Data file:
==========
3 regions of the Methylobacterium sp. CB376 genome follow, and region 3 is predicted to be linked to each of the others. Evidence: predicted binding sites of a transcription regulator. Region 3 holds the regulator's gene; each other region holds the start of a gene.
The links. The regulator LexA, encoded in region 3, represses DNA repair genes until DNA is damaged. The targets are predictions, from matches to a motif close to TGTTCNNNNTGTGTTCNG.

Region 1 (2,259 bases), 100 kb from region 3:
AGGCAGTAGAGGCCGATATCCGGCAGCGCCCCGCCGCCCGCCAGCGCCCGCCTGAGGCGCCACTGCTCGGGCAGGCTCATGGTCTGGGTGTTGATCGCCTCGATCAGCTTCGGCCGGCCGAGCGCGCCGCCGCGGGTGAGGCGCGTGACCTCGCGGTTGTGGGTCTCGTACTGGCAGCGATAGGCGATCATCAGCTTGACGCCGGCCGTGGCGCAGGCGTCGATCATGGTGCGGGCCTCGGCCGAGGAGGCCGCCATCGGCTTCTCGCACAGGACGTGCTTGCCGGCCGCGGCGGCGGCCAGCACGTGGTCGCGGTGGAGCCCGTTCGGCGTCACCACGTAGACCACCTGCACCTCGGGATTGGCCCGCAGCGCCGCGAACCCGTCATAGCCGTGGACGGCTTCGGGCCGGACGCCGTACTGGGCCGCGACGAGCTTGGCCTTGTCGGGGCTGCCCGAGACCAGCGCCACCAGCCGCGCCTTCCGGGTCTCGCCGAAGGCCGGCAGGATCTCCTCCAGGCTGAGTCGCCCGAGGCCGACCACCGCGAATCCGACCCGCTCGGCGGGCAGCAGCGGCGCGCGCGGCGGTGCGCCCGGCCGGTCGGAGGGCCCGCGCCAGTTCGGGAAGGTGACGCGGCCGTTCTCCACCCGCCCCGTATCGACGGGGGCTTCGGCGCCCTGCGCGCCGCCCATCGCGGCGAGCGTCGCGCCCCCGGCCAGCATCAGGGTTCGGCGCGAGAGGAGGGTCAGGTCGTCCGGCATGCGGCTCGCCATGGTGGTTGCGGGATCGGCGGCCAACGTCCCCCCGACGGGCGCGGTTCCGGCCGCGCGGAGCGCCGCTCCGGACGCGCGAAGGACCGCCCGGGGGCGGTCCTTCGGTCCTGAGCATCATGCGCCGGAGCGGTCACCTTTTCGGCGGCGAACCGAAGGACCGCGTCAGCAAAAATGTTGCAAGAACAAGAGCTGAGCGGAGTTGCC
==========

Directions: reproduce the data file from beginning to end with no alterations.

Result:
3 regions of the Methylobacterium sp. CB376 genome follow, and region 3 is predicted to be linked to each of the others. Evidence: predicted binding sites of a transcription regulator. Region 3 holds the regulator's gene; each other region holds the start of a gene.
The links. The regulator LexA, encoded in region 3, represses DNA repair genes until DNA is damaged. The targets are predictions, from matches to a motif close to TGTTCNNNNTGTGTTCNG.

Region 1 (2,259 bases), 100 kb from region 3:
AGGCAGTAGAGGCCGATATCCGGCAGCGCCCCGCCGCCCGCCAGCGCCCGCCTGAGGCGCCACTGCTCGGGCAGGCTCATGGTCTGGGTGTTGATCGCCTCGATCAGCTTCGGCCGGCCGAGCGCGCCGCCGCGGGTGAGGCGCGTGACCTCGCGGTTGTGGGTCTCGTACTGGCAGCGATAGGCGATCATCAGCTTGACGCCGGCCGTGGCGCAGGCGTCGATCATGGTGCGGGCCTCGGCCGAGGAGGCCGCCATCGGCTTCTCGCACAGGACGTGCTTGCCGGCCGCGGCGGCGGCCAGCACGTGGTCGCGGTGGAGCCCGTTCGGCGTCACCACGTAGACCACCTGCACCTCGGGATTGGCCCGCAGCGCCGCGAACCCGTCATAGCCGTGGACGGCTTCGGGCCGGACGCCGTACTGGGCCGCGACGAGCTTGGCCTTGTCGGGGCTGCCCGAGACCAGCGCCACCAGCCGCGCCTTCCGGGTCTCGCCGAAGGCCGGCAGGATCTCCTCCAGGCTGAGTCGCCCGAGGCCGACCACCGCGAATCCGACCCGCTCGGCGGGCAGCAGCGGCGCGCGCGGCGGTGCGCCCGGCCGGTCGGAGGGCCCGCGCCAGTTCGGGAAGGTGACGCGGCCGTTCTCCACCCGCCCCGTATCGACGGGGGCTTCGGCGCCCTGCGCGCCGCCCATCGCGGCGAGCGTCGCGCCCCCGGCCAGCATCAGGGTTCGGCGCGAGAGGAGGGTCAGGTCGTCCGGCATGCGGCTCGCCATGGTGGTTGCGGGATCGGCGGCCAACGTCCCCCCGACGGGCGCGGTTCCGGCCGCGCGGAGCGCCGCTCCGGACGCGCGAAGGACCGCCCGGGGGCGGTCCTTCGGTCCTGAGCATCATGCGCCGGAGCGGTCACCTTTTCGGCGGCGAACCGAAGGACCGCGTCAGCAAAAATGTTGCAAGAACAAGAGCTGAGCGGAGTTGCC